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Australia's AMP exploring AXA Asia bid options: sources
SYDNEY (Reuters) - Australian insurer AMP (AMP.AX) will take at least a month to decide whether to revive its bid for wealth manager AXA Asia Pacific AXA.AX, two sources said on Wednesday, signaling more delays for the $10 billion-plus deal.
AMP, which is expected to return to the fray after rival bidder National Australia Bank (NAB.AX) withdrew its offer last week, was looking to improve its initial offer, said the sources with direct knowledge of the situation.
An AMP spokeswoman declined to comment, reiterating that AXA Asia Pacific was strategically attractive at the right price.
AMP wants AXA Asia Pacific for its Australian and New Zealand businesses, which would vault AMP to top position in Australia's $1 trillion wealth management market. AMP would on-sell AXA Asia Pacific's Asian assets to French insurer AXA
A major wildcard is how much AXA SA would be willing to tip in to buy the Asian operations, the sources added, noting AMP would be unwilling to match NAB's higher offer.
AMP initially made an offer for AXA Asia Pacific last November but was trumped by NAB's $12 billion bid. NAB, which had structured its deal along the same lines as AMP, was knocked back by the competition regulator this month.
AMP remains interested, but has not formally decided to make another offer and may still walk away, the sources said.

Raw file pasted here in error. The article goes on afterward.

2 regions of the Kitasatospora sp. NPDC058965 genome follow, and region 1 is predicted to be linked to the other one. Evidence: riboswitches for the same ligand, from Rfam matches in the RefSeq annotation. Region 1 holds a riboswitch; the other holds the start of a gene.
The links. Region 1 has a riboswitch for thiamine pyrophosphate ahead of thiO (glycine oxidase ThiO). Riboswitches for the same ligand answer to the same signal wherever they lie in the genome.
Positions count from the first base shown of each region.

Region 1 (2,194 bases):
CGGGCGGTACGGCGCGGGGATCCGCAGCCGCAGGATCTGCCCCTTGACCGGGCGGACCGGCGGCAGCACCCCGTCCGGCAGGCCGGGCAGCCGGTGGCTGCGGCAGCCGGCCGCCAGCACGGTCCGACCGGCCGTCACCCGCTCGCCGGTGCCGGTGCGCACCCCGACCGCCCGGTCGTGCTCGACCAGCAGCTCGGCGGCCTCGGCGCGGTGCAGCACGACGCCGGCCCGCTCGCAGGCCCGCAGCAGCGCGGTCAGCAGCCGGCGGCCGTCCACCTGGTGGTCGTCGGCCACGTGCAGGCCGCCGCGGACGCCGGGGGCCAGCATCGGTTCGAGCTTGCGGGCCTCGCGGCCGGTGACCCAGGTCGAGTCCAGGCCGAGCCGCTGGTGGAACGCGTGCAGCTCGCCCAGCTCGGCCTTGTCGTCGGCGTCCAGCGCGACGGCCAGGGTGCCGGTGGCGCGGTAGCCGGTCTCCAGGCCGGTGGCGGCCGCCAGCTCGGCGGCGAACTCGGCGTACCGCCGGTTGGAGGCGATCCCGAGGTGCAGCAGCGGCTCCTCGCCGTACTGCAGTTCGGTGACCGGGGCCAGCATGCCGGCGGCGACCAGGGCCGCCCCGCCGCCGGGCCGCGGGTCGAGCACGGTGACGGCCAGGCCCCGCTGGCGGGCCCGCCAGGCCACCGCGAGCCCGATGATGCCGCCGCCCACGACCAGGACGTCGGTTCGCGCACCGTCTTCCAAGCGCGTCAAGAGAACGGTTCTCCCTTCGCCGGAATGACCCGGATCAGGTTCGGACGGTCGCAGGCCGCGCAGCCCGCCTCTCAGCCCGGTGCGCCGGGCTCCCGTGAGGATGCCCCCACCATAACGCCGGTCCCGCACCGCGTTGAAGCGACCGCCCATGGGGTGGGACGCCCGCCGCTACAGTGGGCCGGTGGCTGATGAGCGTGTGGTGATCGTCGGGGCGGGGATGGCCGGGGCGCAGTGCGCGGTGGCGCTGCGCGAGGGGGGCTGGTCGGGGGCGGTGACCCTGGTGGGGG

"The earliest one could be looking at is weeks, hopefully not months but weeks," one source said, referring to at least a month.
AXA SA, which owns 54 percent of AXA Asia Pacific, is targeting Asia for expansion but has been stymied by delays in exiting the mature businesses of Australia and New Zealand.
AMP's lapsed cash-and-shares bid would be worth about $5.40 a share at current market prices or a full dollar below NAB's bid, which AXA Asia Pacific's independent directors accepted.
One source ruled out AMP making an all-cash offer, saying AMP could only offer more of its own shares to improve its bid. A fresh AMP bid also rests on AXA SA's willingness to sweeten its offer for the Asian businesses, the source added.
NAB had offered an all-cash option of A$6.43 per share.
(Reporting by Narayanan Somasundaram and Michael Smith;)
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